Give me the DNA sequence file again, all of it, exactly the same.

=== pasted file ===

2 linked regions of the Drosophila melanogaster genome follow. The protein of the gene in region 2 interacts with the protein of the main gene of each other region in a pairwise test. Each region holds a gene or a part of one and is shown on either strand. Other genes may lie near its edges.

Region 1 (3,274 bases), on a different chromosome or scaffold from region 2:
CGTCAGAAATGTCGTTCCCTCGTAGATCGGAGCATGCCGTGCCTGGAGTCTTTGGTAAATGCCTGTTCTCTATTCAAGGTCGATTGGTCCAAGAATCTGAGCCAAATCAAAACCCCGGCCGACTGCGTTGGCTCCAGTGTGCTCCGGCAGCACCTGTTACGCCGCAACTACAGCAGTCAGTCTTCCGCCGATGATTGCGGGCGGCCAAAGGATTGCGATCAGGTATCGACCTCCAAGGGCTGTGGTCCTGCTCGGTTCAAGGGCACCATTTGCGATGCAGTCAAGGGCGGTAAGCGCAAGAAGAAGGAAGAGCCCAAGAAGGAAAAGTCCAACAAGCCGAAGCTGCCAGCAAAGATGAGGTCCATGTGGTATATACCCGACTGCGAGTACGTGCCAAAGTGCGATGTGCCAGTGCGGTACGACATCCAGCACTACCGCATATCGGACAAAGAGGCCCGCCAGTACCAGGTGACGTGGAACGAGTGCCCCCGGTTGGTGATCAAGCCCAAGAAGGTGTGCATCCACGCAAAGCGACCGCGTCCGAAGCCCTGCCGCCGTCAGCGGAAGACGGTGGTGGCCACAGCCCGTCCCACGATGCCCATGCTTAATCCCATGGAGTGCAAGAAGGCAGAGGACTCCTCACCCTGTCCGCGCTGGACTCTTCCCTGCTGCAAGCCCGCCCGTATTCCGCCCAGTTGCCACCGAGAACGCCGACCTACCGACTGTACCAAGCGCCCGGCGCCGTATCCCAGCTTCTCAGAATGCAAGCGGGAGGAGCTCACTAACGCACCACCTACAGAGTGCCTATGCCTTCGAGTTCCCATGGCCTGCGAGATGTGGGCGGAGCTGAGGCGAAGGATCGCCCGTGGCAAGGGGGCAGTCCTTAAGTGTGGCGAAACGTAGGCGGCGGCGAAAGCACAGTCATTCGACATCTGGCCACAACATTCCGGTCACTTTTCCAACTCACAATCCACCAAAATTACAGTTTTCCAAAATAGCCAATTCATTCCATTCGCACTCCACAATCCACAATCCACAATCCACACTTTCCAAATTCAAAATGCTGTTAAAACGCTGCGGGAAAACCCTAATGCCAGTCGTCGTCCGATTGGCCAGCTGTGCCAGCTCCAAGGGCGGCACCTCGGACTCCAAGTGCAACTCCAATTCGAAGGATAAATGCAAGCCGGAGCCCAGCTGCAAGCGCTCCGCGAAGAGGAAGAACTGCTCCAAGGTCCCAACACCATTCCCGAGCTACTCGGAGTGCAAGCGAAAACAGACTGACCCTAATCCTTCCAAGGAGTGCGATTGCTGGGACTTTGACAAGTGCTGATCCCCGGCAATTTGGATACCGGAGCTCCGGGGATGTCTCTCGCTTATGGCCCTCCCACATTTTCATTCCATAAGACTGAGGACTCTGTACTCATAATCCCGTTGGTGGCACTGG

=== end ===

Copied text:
2 linked regions of the Drosophila melanogaster genome follow. The protein of the gene in region 2 interacts with the protein of the main gene of each other region in a pairwise test. Each region holds a gene or a part of one and is shown on either strand. Other genes may lie near its edges.

Region 1 (3,274 bases), on a different chromosome or scaffold from region 2:
CGTCAGAAATGTCGTTCCCTCGTAGATCGGAGCATGCCGTGCCTGGAGTCTTTGGTAAATGCCTGTTCTCTATTCAAGGTCGATTGGTCCAAGAATCTGAGCCAAATCAAAACCCCGGCCGACTGCGTTGGCTCCAGTGTGCTCCGGCAGCACCTGTTACGCCGCAACTACAGCAGTCAGTCTTCCGCCGATGATTGCGGGCGGCCAAAGGATTGCGATCAGGTATCGACCTCCAAGGGCTGTGGTCCTGCTCGGTTCAAGGGCACCATTTGCGATGCAGTCAAGGGCGGTAAGCGCAAGAAGAAGGAAGAGCCCAAGAAGGAAAAGTCCAACAAGCCGAAGCTGCCAGCAAAGATGAGGTCCATGTGGTATATACCCGACTGCGAGTACGTGCCAAAGTGCGATGTGCCAGTGCGGTACGACATCCAGCACTACCGCATATCGGACAAAGAGGCCCGCCAGTACCAGGTGACGTGGAACGAGTGCCCCCGGTTGGTGATCAAGCCCAAGAAGGTGTGCATCCACGCAAAGCGACCGCGTCCGAAGCCCTGCCGCCGTCAGCGGAAGACGGTGGTGGCCACAGCCCGTCCCACGATGCCCATGCTTAATCCCATGGAGTGCAAGAAGGCAGAGGACTCCTCACCCTGTCCGCGCTGGACTCTTCCCTGCTGCAAGCCCGCCCGTATTCCGCCCAGTTGCCACCGAGAACGCCGACCTACCGACTGTACCAAGCGCCCGGCGCCGTATCCCAGCTTCTCAGAATGCAAGCGGGAGGAGCTCACTAACGCACCACCTACAGAGTGCCTATGCCTTCGAGTTCCCATGGCCTGCGAGATGTGGGCGGAGCTGAGGCGAAGGATCGCCCGTGGCAAGGGGGCAGTCCTTAAGTGTGGCGAAACGTAGGCGGCGGCGAAAGCACAGTCATTCGACATCTGGCCACAACATTCCGGTCACTTTTCCAACTCACAATCCACCAAAATTACAGTTTTCCAAAATAGCCAATTCATTCCATTCGCACTCCACAATCCACAATCCACAATCCACACTTTCCAAATTCAAAATGCTGTTAAAACGCTGCGGGAAAACCCTAATGCCAGTCGTCGTCCGATTGGCCAGCTGTGCCAGCTCCAAGGGCGGCACCTCGGACTCCAAGTGCAACTCCAATTCGAAGGATAAATGCAAGCCGGAGCCCAGCTGCAAGCGCTCCGCGAAGAGGAAGAACTGCTCCAAGGTCCCAACACCATTCCCGAGCTACTCGGAGTGCAAGCGAAAACAGACTGACCCTAATCCTTCCAAGGAGTGCGATTGCTGGGACTTTGACAAGTGCTGATCCCCGGCAATTTGGATACCGGAGCTCCGGGGATGTCTCTCGCTTATGGCCCTCCCACATTTTCATTCCATAAGACTGAGGACTCTGTACTCATAATCCCGTTGGTGGCACTGG